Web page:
Radiofrequency neurotomy is a treatment for pain in the:
- Sacroiliac joint (between the pelvis and spine)
Radiofrequency neurotomy provides pain relief without the use of steroids. Instead, it treats pain with heat generated by radio waves.
First, needles are used to target the nerves that cause pain. Then, heat energy is used to temporarily stop the pain signals.
Pulsed radiofrequency neurotomy is a type of radiofrequency neurotomy. It generates less energy and maintains the nature of the nerve. It is used more often in nerves that are close to sensitive parts of the body.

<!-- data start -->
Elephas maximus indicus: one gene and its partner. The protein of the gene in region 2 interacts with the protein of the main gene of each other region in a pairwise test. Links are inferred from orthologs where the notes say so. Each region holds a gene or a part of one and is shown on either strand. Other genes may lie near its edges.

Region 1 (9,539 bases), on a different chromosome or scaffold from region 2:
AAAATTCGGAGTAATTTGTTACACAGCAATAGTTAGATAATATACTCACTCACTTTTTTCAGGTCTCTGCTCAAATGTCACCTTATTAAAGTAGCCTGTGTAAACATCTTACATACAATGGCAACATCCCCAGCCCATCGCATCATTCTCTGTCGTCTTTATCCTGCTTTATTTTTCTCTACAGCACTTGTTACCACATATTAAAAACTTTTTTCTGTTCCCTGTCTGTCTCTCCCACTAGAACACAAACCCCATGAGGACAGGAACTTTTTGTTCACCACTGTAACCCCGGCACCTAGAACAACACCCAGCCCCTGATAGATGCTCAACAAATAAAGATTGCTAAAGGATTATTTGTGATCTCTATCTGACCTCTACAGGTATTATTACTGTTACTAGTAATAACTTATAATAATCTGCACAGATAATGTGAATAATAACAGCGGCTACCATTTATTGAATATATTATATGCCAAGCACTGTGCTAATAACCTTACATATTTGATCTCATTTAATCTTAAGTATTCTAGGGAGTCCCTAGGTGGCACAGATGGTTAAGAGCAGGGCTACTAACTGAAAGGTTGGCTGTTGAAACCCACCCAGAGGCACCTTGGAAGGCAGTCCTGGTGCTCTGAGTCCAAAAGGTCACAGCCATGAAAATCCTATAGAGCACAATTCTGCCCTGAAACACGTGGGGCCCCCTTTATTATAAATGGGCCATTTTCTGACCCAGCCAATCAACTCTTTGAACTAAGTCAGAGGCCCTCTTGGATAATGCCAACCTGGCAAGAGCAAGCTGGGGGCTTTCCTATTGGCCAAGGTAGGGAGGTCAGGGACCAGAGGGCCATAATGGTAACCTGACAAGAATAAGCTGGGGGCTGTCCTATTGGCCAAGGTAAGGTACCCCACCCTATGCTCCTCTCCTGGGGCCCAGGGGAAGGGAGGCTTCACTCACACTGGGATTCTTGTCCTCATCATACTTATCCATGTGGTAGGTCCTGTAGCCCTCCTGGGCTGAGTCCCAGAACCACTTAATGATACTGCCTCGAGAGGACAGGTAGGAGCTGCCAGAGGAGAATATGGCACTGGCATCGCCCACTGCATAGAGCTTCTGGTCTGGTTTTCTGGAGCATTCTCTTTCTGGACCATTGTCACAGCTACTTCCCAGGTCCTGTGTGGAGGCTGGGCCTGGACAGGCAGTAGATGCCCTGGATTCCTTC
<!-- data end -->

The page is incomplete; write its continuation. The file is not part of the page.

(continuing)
You will have this procedure in the Northwestern Medicine Anesthesiology/Pain Medicine Clinic.
What to Expect During Radiofrequency Neurotomy
During the procedure:
- Your physician will numb your nerves with a small amount of local anesthetic.
- They will check to see if the targeted nerve is the correct source of pain.
- Once you feel pain relief, your physician will use needles to reach the nerve.
- Using radio waves, heat is applied to the nerves. This keeps them from functioning temporarily, so they do not send pain signals to your brain.
You can expect pain relief in 2 to 4 weeks after the procedure. It often lasts for 6 months. It can be repeated as needed.
Common side effects include:
- Temporary numbness
- Skin irritation (a sunburn-like feeling)
Rare complications are bleeding, infection and nerve damage.